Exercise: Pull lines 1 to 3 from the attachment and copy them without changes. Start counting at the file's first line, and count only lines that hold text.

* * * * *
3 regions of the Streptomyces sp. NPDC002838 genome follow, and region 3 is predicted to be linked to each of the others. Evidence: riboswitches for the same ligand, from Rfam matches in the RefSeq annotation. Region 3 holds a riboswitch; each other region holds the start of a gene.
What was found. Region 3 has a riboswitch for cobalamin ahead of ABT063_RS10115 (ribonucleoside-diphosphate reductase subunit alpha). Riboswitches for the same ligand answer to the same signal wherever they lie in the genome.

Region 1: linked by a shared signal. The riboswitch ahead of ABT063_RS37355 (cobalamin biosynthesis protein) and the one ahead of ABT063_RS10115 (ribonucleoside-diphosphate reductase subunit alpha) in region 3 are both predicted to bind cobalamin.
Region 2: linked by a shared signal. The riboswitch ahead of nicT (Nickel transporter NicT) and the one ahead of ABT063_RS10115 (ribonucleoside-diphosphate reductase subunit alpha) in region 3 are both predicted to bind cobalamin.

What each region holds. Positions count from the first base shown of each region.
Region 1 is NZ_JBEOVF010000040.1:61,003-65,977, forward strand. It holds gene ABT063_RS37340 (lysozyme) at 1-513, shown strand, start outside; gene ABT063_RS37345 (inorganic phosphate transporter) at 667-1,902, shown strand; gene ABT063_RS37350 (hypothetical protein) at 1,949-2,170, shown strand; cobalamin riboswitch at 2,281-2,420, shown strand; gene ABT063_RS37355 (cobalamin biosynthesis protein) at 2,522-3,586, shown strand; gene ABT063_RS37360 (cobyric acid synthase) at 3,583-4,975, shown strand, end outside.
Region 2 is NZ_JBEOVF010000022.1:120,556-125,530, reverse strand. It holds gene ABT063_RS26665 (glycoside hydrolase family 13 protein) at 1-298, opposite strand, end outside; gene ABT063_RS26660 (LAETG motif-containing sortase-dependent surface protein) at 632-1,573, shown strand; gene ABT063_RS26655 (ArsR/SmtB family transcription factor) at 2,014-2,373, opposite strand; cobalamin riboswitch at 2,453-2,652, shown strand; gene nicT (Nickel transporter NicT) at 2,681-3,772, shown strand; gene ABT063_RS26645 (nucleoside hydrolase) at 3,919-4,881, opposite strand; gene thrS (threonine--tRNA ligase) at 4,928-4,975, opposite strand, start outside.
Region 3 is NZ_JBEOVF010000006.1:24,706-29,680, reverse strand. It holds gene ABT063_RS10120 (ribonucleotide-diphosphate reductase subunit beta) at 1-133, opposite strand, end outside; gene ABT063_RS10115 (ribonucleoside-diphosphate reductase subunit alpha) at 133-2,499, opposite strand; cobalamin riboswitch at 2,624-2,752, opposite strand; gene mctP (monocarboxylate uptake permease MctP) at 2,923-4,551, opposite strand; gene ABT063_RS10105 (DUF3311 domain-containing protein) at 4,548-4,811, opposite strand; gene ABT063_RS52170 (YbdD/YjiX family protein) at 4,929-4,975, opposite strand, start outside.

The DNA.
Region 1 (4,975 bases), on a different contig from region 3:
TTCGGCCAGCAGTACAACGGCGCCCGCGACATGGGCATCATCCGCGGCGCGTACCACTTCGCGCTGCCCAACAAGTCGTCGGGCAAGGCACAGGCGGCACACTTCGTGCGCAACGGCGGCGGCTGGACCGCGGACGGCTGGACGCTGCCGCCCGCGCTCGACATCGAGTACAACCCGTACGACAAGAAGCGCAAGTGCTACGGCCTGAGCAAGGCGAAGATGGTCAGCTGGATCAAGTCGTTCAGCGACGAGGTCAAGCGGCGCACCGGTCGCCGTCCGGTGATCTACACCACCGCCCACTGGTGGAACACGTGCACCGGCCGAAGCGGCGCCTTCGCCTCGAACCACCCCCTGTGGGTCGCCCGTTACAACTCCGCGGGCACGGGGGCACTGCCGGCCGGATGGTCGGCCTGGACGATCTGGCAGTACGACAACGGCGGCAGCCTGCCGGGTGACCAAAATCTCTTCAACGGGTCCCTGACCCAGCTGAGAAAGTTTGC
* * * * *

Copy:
3 regions of the Streptomyces sp. NPDC002838 genome follow, and region 3 is predicted to be linked to each of the others. Evidence: riboswitches for the same ligand, from Rfam matches in the RefSeq annotation. Region 3 holds a riboswitch; each other region holds the start of a gene.
What was found. Region 3 has a riboswitch for cobalamin ahead of ABT063_RS10115 (ribonucleoside-diphosphate reductase subunit alpha). Riboswitches for the same ligand answer to the same signal wherever they lie in the genome.

Region 1: linked by a shared signal. The riboswitch ahead of ABT063_RS37355 (cobalamin biosynthesis protein) and the one ahead of ABT063_RS10115 (ribonucleoside-diphosphate reductase subunit alpha) in region 3 are both predicted to bind cobalamin.